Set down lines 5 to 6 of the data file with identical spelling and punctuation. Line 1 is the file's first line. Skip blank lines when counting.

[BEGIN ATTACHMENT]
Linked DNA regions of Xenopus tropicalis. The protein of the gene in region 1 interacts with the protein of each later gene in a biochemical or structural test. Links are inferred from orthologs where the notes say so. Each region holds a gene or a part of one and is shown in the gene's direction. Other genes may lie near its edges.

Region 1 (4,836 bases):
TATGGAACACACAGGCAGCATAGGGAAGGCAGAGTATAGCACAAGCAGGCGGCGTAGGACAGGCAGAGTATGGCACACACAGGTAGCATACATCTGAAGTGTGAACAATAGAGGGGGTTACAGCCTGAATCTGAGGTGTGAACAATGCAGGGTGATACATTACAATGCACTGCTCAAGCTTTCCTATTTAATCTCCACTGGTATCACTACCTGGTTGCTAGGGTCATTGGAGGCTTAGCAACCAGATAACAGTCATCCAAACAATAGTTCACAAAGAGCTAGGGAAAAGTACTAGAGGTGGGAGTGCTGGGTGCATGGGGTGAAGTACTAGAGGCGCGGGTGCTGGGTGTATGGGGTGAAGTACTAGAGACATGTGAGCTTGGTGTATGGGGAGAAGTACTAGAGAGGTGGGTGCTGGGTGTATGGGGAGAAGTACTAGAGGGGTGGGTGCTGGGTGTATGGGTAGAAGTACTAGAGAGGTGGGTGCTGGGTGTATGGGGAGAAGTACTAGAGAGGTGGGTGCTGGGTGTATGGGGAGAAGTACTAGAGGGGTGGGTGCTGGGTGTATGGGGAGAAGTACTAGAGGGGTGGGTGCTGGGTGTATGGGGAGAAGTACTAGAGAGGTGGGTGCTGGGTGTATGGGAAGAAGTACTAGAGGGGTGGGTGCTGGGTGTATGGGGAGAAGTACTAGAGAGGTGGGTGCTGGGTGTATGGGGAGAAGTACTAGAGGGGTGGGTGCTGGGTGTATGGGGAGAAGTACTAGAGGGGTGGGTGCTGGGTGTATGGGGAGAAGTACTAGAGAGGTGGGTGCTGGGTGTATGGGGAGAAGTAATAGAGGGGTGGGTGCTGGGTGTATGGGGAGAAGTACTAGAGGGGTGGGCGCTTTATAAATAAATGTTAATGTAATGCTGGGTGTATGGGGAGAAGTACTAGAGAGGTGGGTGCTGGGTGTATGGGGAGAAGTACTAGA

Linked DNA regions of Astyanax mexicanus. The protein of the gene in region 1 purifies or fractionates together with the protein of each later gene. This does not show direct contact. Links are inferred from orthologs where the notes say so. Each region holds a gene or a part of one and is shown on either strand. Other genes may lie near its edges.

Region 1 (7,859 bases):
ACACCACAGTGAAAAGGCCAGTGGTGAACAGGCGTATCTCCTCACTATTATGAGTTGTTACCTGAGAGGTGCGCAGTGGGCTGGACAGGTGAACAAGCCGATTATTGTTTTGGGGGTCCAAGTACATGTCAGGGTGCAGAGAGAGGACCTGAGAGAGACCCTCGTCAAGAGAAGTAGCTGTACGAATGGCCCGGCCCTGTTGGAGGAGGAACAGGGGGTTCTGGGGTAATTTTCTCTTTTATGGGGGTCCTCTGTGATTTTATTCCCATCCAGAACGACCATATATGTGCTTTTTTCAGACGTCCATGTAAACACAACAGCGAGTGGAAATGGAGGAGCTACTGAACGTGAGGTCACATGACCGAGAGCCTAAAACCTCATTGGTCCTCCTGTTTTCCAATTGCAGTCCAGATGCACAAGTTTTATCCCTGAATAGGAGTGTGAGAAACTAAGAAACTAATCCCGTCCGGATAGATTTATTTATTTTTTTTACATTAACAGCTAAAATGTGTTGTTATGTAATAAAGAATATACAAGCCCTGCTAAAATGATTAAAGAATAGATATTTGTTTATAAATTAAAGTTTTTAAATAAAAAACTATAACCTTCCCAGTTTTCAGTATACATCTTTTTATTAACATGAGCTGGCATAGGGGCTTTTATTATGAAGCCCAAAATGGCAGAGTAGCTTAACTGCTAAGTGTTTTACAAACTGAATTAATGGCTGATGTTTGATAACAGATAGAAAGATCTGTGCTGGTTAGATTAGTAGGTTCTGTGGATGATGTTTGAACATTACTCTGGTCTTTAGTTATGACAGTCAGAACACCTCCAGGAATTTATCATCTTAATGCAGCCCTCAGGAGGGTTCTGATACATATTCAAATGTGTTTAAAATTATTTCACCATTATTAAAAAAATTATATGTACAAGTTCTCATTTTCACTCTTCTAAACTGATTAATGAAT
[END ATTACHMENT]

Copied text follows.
Region 1 (7,859 bases):
ACACCACAGTGAAAAGGCCAGTGGTGAACAGGCGTATCTCCTCACTATTATGAGTTGTTACCTGAGAGGTGCGCAGTGGGCTGGACAGGTGAACAAGCCGATTATTGTTTTGGGGGTCCAAGTACATGTCAGGGTGCAGAGAGAGGACCTGAGAGAGACCCTCGTCAAGAGAAGTAGCTGTACGAATGGCCCGGCCCTGTTGGAGGAGGAACAGGGGGTTCTGGGGTAATTTTCTCTTTTATGGGGGTCCTCTGTGATTTTATTCCCATCCAGAACGACCATATATGTGCTTTTTTCAGACGTCCATGTAAACACAACAGCGAGTGGAAATGGAGGAGCTACTGAACGTGAGGTCACATGACCGAGAGCCTAAAACCTCATTGGTCCTCCTGTTTTCCAATTGCAGTCCAGATGCACAAGTTTTATCCCTGAATAGGAGTGTGAGAAACTAAGAAACTAATCCCGTCCGGATAGATTTATTTATTTTTTTTACATTAACAGCTAAAATGTGTTGTTATGTAATAAAGAATATACAAGCCCTGCTAAAATGATTAAAGAATAGATATTTGTTTATAAATTAAAGTTTTTAAATAAAAAACTATAACCTTCCCAGTTTTCAGTATACATCTTTTTATTAACATGAGCTGGCATAGGGGCTTTTATTATGAAGCCCAAAATGGCAGAGTAGCTTAACTGCTAAGTGTTTTACAAACTGAATTAATGGCTGATGTTTGATAACAGATAGAAAGATCTGTGCTGGTTAGATTAGTAGGTTCTGTGGATGATGTTTGAACATTACTCTGGTCTTTAGTTATGACAGTCAGAACACCTCCAGGAATTTATCATCTTAATGCAGCCCTCAGGAGGGTTCTGATACATATTCAAATGTGTTTAAAATTATTTCACCATTATTAAAAAAATTATATGTACAAGTTCTCATTTTCACTCTTCTAAACTGATTAATGAAT